Mashable was acting like a drama queen when they stated that Bluetooth is bad and we should stop using it. That's like saying, "Don't go outside when it's raining because you're going to get wet." How about using an umbrella? Before falling into the trap of this mass fear, ask yourself, “To trust or not to trust Bluetooth?”. We did the homework for you, and here are some arguments for you to digest.
The sure thing is that no matter its shape or complexity, technology is made to improve our lives, as minions do. Smartphones, gadgets, techie accessories, sensors, smart home appliances, and the list can go on and on. These devices are even partnering up to identify the best way to serve you.
Let’s exercise your power of imagination:
you are playing your favorite jam on an external speaker from your phone by using your smartwatch;
you are setting the coffee machine to prepare your favorite coffee while still cuddling in bed;
you are checking your home security system when still dealing with tasks at the office.
Isn’t it amazing that we got to the point when gadgets communicate with each other in real-time? To do so, they use either WiFi, Bluetooth, or cable (for remembering the old days). Bluetooth Technology is the most popular way of connecting those devices, especially for short-range communication.
The endless struggle of untangling the headphones made us hate the cables. Still, why does one choose Bluetooth over WiFi? It provides a wireless connection to exchange data over short distances. We would say, it’s not the strongest asset over WiFi. But Bluetooth also got in its resume low power consumption, simplicity in use, reliability, and immunity to interferences from other wireless devices. Moreover, this technology standard can be used in the presence of obstacles and can be easily integrated on all types of devices using just a small chip.
So, are the Bluetooth days really numbered? According to the Bluetooth annual report, the need for Bluetooth Technology is continuously growing. It has reached the number of 3,9 billion devices shipped by 2018.
We are not done yet choosing the best connection. There are two major Bluetooth technologies you can go for - Bluetooth Classic and Bluetooth Low Energy (BLE). The essential difference between these two is power consumption.
Classic Bluetooth is excellent for applications that require continuous streaming of data, for example, headphones. On the other hand, Bluetooth Low Energy is suitable for applications that work with a periodic transfer of data, usually for one-way communication, which reduces a significant amount of battery usage. It is perfectly suitable for IoT and proximity marketing-related applications.
A wide variety of industries started to rely on BLE, for example, health monitors, industrial monitoring sensors, asset tracking, indoor navigation, targeted promotions (iBeacon), public transportation apps, and the list of devices that use Bluetooth goes on and on.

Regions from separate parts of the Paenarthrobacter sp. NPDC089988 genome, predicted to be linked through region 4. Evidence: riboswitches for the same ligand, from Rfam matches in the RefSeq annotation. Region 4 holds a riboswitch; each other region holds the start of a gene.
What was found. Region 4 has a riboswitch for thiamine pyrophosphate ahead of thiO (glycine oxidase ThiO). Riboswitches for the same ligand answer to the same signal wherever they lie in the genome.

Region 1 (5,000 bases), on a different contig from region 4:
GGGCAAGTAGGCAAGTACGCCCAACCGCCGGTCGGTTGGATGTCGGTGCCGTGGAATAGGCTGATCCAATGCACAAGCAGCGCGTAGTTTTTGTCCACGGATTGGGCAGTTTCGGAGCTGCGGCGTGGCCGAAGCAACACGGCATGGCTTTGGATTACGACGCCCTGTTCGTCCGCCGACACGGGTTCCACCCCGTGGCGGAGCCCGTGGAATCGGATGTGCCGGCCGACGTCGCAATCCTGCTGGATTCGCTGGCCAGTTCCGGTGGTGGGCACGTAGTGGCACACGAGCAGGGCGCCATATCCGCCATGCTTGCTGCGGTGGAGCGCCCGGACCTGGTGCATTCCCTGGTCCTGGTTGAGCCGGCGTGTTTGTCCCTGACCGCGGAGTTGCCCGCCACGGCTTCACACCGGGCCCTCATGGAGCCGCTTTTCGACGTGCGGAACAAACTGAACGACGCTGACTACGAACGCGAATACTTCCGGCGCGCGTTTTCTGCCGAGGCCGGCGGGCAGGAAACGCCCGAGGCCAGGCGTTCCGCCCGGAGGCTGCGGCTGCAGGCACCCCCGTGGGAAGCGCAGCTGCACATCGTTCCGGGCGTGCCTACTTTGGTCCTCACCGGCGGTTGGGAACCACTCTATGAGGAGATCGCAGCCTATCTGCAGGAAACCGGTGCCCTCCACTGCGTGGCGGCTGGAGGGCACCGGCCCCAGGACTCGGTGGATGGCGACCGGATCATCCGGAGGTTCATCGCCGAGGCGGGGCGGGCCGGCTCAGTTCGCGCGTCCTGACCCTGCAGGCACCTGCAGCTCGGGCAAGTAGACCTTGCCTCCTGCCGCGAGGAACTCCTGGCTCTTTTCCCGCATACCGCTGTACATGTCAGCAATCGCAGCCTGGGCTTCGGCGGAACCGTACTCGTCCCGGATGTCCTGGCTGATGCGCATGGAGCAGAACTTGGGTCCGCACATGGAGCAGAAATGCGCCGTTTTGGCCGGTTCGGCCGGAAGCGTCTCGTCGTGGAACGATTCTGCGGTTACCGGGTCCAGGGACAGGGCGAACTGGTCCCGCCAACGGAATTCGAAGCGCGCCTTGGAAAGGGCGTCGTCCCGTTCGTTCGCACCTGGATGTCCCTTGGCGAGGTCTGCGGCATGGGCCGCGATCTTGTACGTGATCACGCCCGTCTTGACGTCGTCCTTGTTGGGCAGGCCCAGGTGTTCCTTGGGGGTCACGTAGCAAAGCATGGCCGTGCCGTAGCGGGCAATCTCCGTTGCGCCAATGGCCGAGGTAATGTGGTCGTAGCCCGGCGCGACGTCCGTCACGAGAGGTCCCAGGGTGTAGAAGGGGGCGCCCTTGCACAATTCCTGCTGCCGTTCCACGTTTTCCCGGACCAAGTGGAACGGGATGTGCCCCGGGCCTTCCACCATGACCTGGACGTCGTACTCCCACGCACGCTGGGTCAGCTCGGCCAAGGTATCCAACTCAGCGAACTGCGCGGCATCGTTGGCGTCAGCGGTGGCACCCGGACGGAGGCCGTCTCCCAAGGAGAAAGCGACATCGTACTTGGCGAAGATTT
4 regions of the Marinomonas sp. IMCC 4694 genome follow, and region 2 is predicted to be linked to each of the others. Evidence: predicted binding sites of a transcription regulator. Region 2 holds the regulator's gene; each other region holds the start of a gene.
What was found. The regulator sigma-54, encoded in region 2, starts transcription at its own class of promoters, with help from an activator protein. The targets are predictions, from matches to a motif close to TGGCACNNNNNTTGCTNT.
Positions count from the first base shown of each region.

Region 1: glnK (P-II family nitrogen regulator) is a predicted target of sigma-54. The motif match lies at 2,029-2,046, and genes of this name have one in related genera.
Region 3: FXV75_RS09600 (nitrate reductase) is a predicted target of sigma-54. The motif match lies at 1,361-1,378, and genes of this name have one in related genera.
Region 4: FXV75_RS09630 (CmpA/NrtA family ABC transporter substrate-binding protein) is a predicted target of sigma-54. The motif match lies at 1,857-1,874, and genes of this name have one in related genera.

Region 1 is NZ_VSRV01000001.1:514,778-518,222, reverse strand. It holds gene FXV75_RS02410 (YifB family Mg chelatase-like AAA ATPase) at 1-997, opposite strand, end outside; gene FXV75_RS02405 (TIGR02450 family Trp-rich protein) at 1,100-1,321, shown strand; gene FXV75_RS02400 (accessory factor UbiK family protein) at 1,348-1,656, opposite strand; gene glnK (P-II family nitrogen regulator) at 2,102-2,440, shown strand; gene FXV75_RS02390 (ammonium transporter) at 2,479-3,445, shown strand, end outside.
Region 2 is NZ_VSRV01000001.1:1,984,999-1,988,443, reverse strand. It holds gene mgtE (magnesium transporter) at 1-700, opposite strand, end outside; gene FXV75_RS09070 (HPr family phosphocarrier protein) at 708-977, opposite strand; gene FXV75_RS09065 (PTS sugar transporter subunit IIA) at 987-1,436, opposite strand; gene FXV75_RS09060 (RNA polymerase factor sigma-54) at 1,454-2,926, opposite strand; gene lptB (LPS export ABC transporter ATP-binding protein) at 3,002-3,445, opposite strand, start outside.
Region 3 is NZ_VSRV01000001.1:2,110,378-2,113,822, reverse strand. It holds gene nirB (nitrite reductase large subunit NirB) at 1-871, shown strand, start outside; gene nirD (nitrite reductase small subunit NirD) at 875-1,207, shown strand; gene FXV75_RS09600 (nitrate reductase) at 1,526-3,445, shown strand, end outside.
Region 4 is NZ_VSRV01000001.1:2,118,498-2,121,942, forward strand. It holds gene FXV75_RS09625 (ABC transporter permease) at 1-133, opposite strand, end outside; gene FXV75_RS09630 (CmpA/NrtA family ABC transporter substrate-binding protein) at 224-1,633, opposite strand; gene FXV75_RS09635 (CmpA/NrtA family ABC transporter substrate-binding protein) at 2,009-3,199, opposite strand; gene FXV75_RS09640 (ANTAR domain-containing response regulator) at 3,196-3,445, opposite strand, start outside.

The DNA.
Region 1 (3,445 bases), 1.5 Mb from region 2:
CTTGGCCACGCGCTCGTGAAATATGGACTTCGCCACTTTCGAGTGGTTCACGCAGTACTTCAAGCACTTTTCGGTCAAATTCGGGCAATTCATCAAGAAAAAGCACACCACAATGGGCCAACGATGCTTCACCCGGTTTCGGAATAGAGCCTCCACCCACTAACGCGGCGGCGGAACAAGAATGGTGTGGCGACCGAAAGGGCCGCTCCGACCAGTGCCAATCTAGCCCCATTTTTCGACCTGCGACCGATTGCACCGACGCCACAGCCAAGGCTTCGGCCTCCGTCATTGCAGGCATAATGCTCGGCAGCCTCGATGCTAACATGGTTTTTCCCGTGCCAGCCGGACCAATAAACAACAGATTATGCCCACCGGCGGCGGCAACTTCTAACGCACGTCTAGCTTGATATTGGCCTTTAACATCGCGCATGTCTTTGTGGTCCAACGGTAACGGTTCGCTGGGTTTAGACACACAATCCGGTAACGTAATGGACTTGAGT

Like any other technology, Bluetooth has had its ups and downs, but all the vulnerabilities have been backed up with significant security improvements. Should we entrust Bluetooth with our personal data then? Some people suggest that you better turn Bluetooth off. That’s the only way to be safe. False! You can be cyber secure if you know how this technology works and how to control it.
For instance, all apps that use Bluetooth and need your location or personal info knock on your screen to ask permission. Also, they come with a very clear description of the reasons why the app requires access to your data. Read this information and allow access only if you consider it necessary.
In case you always rush to accept all Terms and Conditions with your eyes closed, the system has got your back. You can check what apps are using your location or Bluetooth in the device settings, and you can disable this if you don’t use those features within the app.
As well, whenever the app uses Bluetooth (in the background, for scanning something, or when approaching a store that uses beacons), the operating system will remind you that an app uses Bluetooth. You can choose to let the app use it or turn this function off. You have full control.
To trust or not to trust Bluetooth, that is the question. Technology has a crunch time fixing vulnerabilities. But it happens once in a blue moon and is not worth your stress. The easiest way to protect your data is to give up on technology. But is it necessary?
Keep in mind that we are in control of the products and apps we use. Before turning Bluetooth off, check the ways it affects you and your rights over it. Also, keep them updated to the latest software/firmware version because it usually comes with the most advanced protection from security breaches.
Use smart devices wisely and make sure you don’t trust everything you read on the Internet, event this article. Do your own research and weigh what’s vital for you. At the end of the day, Bluetooth is not a monster we should be afraid of. Instead, we should learn how to use it correctly and, overall, get the maximum benefit from technology.